THOMAS WOODROW ON BIG ART, LITTLE DEBT
In the new issue of Filmmaker, Esther Robinson penned “The Big Art/Little Debt Plan,” which discusses the relation of filmmakers to risk, their films, and their money. She reached out to several filmmakers by email, and their responses helped shape her article. We are running several of the responses Esther received here on the blog. Below is the one from Thomas Woodrow, producer, Bass Ackwards.
With the current environment/budgets you are seeing, do think there will be more financing gaps than usual? If yes, do you think this might create an uptick in personal debt (both for you and the filmmaker) to fill the gap? If no, how are gaps traditionally-weathered/weathered-in-this-moment?
The most straightforward solution is simply to make better movies for less money. People have an antiquated notion of what it is to “make a movie,” believing that somehow it involves HMIs or a bond company or huge “stars.” It can, but it doesn’t have to. Really, making a movie involves four things: an actor, a camera, an environment and something like a story. if we are truly imaginative, that is more than enough.
Do you think filmmakers are realistic in their expectations of financing?
I think expectations are changing. The fact is that nobody is really getting “financed” in the way they used to. Or, rather, so few people that it’s not worth talking about. My own conversations with filmmakers suggest that people are starting to be deeply empowered by the technology that is now available. Red cameras. Final cut pro. It is possible to make a film of amazing scope, both texturally and thematicaly, for almost nothing. To me, the invention of the Red is the key new component here. It is constantly being improved, but it represents a radical step forward: high value, low cost.
Do you think filmmakers are realistic about the amount of personal debt they acquire on behalf of their films?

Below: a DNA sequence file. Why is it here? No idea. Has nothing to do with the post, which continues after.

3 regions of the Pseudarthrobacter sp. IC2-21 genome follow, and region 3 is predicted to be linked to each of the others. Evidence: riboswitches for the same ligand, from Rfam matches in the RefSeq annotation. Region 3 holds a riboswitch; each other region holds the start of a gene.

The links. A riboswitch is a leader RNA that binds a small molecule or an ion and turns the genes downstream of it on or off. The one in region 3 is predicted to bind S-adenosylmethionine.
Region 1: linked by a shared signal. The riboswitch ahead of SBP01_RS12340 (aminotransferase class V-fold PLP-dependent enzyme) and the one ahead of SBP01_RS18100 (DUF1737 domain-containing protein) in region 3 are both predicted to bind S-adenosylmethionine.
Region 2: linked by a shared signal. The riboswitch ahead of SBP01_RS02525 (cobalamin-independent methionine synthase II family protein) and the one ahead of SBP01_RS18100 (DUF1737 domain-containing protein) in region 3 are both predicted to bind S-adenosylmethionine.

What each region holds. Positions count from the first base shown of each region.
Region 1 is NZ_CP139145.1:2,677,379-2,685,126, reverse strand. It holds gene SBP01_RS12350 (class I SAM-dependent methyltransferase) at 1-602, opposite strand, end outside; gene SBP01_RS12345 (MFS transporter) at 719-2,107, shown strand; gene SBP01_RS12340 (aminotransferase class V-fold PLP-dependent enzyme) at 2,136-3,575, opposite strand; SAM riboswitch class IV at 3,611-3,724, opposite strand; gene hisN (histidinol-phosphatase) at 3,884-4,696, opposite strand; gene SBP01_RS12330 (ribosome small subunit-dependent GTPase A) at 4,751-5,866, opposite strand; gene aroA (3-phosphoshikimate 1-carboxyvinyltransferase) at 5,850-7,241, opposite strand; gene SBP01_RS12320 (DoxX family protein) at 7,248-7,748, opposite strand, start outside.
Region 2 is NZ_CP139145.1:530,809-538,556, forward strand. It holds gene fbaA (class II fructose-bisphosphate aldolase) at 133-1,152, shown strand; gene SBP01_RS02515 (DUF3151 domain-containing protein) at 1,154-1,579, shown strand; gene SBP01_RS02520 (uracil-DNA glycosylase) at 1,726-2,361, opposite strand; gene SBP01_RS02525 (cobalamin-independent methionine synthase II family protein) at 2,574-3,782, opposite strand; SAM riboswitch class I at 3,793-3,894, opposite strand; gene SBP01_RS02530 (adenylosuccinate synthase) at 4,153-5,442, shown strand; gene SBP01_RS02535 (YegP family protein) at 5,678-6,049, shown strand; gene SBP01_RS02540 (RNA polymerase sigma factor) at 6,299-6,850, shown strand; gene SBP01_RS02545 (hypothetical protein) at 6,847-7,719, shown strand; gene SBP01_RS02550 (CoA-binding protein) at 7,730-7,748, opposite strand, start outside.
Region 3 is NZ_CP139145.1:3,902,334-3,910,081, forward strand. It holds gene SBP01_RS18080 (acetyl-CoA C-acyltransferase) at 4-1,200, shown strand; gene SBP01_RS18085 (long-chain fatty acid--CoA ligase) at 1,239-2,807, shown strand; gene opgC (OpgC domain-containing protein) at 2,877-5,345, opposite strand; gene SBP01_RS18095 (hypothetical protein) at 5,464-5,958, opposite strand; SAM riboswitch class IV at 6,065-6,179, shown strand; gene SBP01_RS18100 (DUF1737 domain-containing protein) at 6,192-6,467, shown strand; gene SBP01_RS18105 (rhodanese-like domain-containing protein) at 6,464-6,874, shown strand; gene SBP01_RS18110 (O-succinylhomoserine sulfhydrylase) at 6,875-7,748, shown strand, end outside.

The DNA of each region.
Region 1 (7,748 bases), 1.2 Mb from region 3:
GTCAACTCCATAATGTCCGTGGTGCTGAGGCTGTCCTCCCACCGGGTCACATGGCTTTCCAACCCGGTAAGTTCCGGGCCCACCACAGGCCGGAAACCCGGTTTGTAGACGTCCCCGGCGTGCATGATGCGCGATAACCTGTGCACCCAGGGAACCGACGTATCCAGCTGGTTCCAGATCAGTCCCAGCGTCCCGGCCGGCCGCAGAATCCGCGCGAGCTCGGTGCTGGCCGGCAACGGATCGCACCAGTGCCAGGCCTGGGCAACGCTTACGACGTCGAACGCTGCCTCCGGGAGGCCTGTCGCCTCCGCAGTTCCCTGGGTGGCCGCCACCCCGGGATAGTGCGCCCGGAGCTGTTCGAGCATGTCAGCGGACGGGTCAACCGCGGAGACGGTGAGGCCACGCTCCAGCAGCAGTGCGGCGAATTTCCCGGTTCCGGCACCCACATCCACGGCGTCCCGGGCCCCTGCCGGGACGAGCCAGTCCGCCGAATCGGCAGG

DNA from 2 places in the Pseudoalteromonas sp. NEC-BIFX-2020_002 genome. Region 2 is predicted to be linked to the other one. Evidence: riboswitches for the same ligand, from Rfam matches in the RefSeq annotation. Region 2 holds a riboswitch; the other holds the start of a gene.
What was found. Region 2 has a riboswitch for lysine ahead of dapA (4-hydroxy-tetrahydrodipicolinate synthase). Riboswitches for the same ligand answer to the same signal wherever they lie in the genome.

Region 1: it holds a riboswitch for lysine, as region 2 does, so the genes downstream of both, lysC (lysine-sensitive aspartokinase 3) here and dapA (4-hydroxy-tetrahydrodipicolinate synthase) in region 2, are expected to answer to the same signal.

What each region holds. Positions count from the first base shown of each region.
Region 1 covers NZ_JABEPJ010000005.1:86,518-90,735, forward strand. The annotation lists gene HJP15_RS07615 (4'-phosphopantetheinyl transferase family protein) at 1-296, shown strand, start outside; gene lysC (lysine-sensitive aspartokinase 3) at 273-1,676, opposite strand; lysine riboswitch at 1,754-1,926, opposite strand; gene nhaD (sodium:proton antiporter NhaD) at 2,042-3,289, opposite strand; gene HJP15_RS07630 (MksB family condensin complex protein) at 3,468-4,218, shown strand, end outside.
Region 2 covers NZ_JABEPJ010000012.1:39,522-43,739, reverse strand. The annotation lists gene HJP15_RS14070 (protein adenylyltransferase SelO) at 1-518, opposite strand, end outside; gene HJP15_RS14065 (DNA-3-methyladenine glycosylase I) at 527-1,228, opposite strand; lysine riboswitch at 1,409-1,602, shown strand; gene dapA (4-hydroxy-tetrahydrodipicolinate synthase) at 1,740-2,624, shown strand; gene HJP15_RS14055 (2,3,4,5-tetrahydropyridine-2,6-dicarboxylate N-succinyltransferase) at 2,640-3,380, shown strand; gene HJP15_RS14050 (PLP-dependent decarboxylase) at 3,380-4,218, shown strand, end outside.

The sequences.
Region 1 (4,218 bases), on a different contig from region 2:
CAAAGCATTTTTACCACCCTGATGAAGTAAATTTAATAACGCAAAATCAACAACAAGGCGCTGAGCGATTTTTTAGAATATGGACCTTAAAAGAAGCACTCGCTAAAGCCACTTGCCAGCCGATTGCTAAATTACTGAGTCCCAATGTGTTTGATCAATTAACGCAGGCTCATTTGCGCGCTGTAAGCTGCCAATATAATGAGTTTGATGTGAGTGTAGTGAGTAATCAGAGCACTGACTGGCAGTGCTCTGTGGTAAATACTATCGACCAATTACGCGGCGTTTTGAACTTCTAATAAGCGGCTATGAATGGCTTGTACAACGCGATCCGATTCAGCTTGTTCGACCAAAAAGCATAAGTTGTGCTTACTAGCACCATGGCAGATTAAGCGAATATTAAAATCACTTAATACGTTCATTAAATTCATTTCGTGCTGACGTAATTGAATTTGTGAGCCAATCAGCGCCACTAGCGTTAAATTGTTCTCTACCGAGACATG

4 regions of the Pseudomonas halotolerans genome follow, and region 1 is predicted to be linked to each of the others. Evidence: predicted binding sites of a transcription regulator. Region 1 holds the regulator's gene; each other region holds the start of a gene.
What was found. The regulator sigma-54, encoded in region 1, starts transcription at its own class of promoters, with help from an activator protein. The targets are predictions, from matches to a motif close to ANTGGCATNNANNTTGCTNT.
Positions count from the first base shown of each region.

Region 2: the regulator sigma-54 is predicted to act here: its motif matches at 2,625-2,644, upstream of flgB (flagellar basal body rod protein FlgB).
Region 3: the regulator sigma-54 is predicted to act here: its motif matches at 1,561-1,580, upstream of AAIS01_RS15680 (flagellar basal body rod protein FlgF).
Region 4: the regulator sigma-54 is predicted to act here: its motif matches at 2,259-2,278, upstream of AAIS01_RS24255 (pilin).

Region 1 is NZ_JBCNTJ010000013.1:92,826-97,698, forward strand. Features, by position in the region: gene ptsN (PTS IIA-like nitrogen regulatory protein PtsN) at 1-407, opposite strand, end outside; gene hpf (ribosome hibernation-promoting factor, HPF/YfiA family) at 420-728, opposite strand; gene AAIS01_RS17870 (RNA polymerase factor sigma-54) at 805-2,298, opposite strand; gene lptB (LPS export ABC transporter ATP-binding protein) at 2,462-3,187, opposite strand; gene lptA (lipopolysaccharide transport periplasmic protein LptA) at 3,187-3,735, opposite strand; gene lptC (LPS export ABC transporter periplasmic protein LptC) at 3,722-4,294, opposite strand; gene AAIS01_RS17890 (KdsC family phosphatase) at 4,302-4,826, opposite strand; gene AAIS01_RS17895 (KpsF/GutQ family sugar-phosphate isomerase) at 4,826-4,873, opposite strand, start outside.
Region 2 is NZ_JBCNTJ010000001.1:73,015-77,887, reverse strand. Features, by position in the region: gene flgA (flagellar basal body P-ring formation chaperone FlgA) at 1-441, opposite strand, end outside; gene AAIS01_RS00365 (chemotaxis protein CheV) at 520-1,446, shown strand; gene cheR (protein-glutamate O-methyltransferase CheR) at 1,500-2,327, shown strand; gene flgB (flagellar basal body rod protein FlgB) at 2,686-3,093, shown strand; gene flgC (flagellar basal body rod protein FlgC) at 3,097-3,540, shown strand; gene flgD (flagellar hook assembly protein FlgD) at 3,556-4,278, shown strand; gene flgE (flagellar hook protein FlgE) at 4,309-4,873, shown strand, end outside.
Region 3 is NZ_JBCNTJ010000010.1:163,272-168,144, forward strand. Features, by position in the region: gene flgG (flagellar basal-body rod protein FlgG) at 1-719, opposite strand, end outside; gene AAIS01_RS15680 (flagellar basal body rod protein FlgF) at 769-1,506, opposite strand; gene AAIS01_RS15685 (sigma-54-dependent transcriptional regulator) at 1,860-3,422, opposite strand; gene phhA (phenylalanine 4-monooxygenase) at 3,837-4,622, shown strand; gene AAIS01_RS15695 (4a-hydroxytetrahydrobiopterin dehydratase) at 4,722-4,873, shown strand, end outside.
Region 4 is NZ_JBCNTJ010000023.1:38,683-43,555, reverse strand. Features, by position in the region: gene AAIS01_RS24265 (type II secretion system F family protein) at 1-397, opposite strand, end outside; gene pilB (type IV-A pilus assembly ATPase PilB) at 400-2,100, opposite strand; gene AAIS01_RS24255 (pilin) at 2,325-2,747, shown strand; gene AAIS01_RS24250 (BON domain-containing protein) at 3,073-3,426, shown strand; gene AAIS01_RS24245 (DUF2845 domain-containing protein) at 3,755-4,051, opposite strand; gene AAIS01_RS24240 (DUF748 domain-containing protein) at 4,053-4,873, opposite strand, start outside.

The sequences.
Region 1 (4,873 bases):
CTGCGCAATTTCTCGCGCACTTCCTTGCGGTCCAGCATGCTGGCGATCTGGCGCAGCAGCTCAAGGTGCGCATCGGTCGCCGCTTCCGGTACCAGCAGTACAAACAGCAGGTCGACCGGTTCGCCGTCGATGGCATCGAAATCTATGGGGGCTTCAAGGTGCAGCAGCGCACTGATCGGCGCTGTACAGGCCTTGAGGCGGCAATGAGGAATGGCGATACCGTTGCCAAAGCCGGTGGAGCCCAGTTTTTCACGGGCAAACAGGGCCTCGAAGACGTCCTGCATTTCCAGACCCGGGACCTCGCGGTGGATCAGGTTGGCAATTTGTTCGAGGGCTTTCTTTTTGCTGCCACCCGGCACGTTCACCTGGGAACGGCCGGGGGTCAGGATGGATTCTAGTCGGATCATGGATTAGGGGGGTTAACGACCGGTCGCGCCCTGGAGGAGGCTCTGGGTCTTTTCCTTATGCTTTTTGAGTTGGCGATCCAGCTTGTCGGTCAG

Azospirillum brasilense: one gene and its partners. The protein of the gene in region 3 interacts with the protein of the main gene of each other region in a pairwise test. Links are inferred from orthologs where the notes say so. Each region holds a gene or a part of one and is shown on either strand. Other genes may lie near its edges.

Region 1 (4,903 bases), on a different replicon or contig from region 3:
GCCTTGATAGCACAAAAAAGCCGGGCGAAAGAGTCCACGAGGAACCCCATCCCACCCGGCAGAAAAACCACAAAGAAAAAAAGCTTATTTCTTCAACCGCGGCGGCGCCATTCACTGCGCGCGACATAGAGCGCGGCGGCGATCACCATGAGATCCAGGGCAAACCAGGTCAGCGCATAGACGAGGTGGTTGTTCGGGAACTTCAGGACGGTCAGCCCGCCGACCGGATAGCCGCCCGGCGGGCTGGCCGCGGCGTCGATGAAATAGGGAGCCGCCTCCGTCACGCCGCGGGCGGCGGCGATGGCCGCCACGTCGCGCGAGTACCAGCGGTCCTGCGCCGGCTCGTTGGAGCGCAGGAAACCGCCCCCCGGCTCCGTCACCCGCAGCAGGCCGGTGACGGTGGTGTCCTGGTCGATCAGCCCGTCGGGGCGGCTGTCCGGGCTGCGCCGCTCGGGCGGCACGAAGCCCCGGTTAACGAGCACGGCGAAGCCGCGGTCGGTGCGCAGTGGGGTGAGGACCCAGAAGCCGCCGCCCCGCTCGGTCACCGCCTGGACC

i think going into personal debt is an extremely dangerous proposition. Going into debt tends to lead to less personal freedom down the line if you accept the responsibility to pay it off. We should focus on doing things that will allow greater freedom in the future rather than less. If we make movies of substance and value for very little money, then we have the possibility of monetizing them down the road. This influx of resources can then pave the way for further freedom and greater creativity. I call this the “Mark Duplass effect.”
Are you realistic about the debt you acquire on behalf of the films you produce?
I have made the mistake of leveraging more capital than turned out to be really necessary to make films in the past, but actually most filmmakers I know do that when they take their first swing at bat. Because they’ve never actually made a movie, they don’t know what is most integral to the process. It would be cool if young filmmakers could realize from the start that that wasn’t necessary (learn from others’ mistakes) and feel secure in the capacity of their own imaginations to enthrall. Perhaps this is the province of producers.
Has your relationship to this kind of personal debt changed over time?
I have a fair amount of student loan debt, which used to cause me great anxiety. Now, less so.
Would you categorize the average filmmaker’s relationship to money as: healthy; slightly unhealthy; troubled; oblivious?
We all have anxiety about money, not just filmmakers. It is important at such times to take a step back and ask ourselves: what do i really need? The answer is, actually, not a lot. If you think you need something, i would challenge you to be like a child and relentlessly ask: “why.” And when you get to the answer, whatever it is for you, then ask yourself: is that more important than making my movie? If not, give it up. Or, having discovered that it really is important (probably having to do with being responsible for another person), find a way to address that and your movie. And give up everything else. Or be willing to. The acknowledgment that you could if you had to is very freeing.
What are your thoughts on going into a film with a “no personal debt/ coming out with manageable debt” plan? Do you think this is realistic? Provide details if you can!
Nobody should go into substantial personal debt to make a film. A small amount might be necessary, but no more than you think you can pay off with a few weeks back at a job. If your lifestyle is too expensive to sustain while making an inexpensive movie, then scale down. If you’ve scaled down as far as you think you can, scale further. Move in with a friend. A relative. Good food and water are not expensive. And if you are not willing to go that far, then i would ask how badly you want to make films. I make the point very extremely for the sake of argument, but thinking this way can help set our priorities.
To be clear: I do think that filmmakers should be rewarded for their work and that a system is needed to help finance, distribute and monetize the work they do, so they can actually be paid. Not primarily to get rich, although that may be a side effect, but more importantly to enable the making of more work. We are working on this. — Thomas Woodrow